Court records also indicate that from mid-2008 (maybe earlier) — the point at which Tijerina Herrera first became the subject of an ATF investigation — until late April 30, 2010, when he was finally arrested by ATF agents, dozens of guns were purchased by “straw” buyers and delivered to Tijerina Herrera absent ATF intervention. Some of those weapons, based on questions asked by the judge and prosecutor at a detention hearing in Tijerina Herrera’s case, were suspected of winding up in the hands of narco-traffickers in Mexico, while others, according to a 2011 press release issued by the government, “were being trafficked and used or possessed for another felony offense.”
Fast and Furious
The ATF case against “Meme” Tijerina Herrera played out during the tail end of the Bush Administration, with his arrest coming during the mid-point of the Obama administration — and just prior to the firestorm ignited by Congressional Republicans over ATF’s Fast and Furious operation in Phoenix, Ariz.
Under Fast and Furious, ATF agents and federal prosecutors assigned to the operation stand accused of allowing some 2,000 weapons purchased by straw buyers to walk — with many of those guns finding their way to the Sinaloa narco-trafficking organization in Mexico, helping to expand the murder rate in that nation’s bloody drug war.
The supposed strategy behind the gun-walking tactic was to allow straw buyers to continue making illegal gun purchases through gun stores and other venues so the flow of arms could be traced back to major traffickers, thereby building evidence for making federal cases against those “kingpins.” A recent story published by Fortune also advances a counter-theory to explain the gun walking: Federal prosecutors in Arizona were reluctant to bring cases against the straw buyers due to a lack of evidence and criminal penalties, leaving ATF little choice but to let the straw buyers walk.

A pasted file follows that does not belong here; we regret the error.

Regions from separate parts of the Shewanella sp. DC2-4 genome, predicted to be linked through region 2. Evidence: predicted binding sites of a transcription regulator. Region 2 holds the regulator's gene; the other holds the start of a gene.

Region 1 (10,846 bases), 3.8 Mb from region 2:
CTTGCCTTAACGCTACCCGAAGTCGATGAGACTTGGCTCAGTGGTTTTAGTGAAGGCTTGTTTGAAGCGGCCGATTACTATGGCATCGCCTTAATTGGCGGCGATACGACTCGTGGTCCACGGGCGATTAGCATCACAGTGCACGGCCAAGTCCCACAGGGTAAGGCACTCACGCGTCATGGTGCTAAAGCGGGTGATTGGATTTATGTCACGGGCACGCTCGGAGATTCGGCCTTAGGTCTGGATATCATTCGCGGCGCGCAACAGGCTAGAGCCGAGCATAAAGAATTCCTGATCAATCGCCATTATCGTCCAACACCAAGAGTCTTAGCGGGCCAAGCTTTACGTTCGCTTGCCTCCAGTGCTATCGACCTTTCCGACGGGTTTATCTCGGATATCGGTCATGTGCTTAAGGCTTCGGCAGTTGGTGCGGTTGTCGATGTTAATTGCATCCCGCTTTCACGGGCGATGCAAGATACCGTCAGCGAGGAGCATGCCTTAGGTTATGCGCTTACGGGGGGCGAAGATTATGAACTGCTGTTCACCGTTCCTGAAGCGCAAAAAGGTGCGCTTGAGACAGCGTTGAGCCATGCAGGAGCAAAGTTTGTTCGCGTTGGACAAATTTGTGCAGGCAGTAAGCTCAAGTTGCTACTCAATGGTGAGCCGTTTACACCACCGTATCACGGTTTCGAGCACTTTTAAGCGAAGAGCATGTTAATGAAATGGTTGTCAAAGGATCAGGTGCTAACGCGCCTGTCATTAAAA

Regardless, the end result is that ATF kept working the cases, for months, even as more and more guns, at least 2,000 ultimately, were walked away by the straw buyers and later found their way through the black market into Mexico.
The whole operation came to a screeching halt after a couple of those Fast and Furious weapons were found at the crime scene of a murdered Border Patrol agent in Arizona in December 2010. That discovery set off a national firestorm in the gun-rights community and prompted US Sen. Charles Grassley and US. Rep. Darrell Issa, both Republicans, to launch a Congressional investigation into Fast and Furious — which most recently led to contempt of Congress charges being leveled against President Obama’s Attorney General, Eric Holder, for his alleged failure to turn over post-Fast and Furious documents to congressional investigators.